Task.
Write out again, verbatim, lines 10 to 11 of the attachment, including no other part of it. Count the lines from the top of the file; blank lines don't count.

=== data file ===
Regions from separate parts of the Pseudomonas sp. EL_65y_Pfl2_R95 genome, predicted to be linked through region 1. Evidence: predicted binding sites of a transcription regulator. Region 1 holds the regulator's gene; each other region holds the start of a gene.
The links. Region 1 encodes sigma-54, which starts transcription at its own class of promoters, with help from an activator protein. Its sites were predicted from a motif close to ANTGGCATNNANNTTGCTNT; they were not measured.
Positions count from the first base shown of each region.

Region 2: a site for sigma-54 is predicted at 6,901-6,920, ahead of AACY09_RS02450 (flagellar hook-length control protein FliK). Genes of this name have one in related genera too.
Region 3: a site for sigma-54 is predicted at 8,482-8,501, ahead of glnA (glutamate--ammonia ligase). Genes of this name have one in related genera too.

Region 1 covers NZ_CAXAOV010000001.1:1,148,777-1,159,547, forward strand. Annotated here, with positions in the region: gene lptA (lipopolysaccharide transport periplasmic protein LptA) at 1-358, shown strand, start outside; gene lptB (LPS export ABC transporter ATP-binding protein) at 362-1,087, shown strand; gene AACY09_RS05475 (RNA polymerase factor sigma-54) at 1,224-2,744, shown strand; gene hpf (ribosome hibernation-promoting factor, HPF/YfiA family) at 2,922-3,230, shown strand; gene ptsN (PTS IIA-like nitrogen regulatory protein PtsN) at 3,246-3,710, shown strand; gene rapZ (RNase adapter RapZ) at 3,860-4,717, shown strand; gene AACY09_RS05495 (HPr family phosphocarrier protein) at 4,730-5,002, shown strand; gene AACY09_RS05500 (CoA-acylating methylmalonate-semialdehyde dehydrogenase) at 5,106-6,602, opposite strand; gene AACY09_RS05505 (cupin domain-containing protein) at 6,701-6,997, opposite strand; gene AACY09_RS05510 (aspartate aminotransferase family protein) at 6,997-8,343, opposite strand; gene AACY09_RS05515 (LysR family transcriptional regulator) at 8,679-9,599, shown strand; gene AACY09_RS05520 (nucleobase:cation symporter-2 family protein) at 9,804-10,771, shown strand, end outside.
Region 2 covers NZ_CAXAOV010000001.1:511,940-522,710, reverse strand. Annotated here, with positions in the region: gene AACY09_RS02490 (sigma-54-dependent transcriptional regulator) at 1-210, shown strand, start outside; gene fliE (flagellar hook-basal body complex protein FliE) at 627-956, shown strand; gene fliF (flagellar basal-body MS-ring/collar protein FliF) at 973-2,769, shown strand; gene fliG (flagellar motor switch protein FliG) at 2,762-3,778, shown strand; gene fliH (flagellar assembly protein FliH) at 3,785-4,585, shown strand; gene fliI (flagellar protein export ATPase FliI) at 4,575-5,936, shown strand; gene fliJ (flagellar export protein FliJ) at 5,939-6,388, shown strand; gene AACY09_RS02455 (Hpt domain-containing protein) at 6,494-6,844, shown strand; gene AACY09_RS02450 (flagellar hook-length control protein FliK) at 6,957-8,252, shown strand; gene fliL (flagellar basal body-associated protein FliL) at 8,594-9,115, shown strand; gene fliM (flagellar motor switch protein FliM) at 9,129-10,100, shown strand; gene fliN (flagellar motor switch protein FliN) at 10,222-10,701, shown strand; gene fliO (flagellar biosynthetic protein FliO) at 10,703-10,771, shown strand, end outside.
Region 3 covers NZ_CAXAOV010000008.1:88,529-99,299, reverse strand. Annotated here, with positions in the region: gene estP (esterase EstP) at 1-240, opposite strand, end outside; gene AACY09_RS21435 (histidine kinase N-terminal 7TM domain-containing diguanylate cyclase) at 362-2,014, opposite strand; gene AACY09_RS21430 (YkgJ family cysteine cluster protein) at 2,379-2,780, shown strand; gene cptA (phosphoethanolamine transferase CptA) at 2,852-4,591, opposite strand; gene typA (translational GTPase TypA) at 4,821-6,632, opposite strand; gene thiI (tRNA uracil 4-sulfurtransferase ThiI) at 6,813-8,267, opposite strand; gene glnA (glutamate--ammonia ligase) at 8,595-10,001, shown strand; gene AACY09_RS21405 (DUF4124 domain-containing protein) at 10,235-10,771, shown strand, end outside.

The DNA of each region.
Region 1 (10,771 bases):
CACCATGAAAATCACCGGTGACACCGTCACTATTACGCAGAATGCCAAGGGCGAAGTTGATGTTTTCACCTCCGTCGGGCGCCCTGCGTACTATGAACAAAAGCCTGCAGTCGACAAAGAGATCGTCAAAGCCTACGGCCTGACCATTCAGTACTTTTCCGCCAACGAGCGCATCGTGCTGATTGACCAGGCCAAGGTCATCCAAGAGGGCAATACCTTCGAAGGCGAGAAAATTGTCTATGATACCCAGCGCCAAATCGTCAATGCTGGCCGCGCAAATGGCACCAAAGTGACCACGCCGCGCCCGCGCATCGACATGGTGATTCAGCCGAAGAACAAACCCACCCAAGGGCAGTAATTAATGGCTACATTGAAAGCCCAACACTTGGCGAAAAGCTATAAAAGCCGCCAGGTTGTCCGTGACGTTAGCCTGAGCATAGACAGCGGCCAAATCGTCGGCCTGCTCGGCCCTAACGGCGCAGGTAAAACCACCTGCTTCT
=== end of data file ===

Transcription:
Region 1 (10,771 bases):
CACCATGAAAATCACCGGTGACACCGTCACTATTACGCAGAATGCCAAGGGCGAAGTTGATGTTTTCACCTCCGTCGGGCGCCCTGCGTACTATGAACAAAAGCCTGCAGTCGACAAAGAGATCGTCAAAGCCTACGGCCTGACCATTCAGTACTTTTCCGCCAACGAGCGCATCGTGCTGATTGACCAGGCCAAGGTCATCCAAGAGGGCAATACCTTCGAAGGCGAGAAAATTGTCTATGATACCCAGCGCCAAATCGTCAATGCTGGCCGCGCAAATGGCACCAAAGTGACCACGCCGCGCCCGCGCATCGACATGGTGATTCAGCCGAAGAACAAACCCACCCAAGGGCAGTAATTAATGGCTACATTGAAAGCCCAACACTTGGCGAAAAGCTATAAAAGCCGCCAGGTTGTCCGTGACGTTAGCCTGAGCATAGACAGCGGCCAAATCGTCGGCCTGCTCGGCCCTAACGGCGCAGGTAAAACCACCTGCTTCT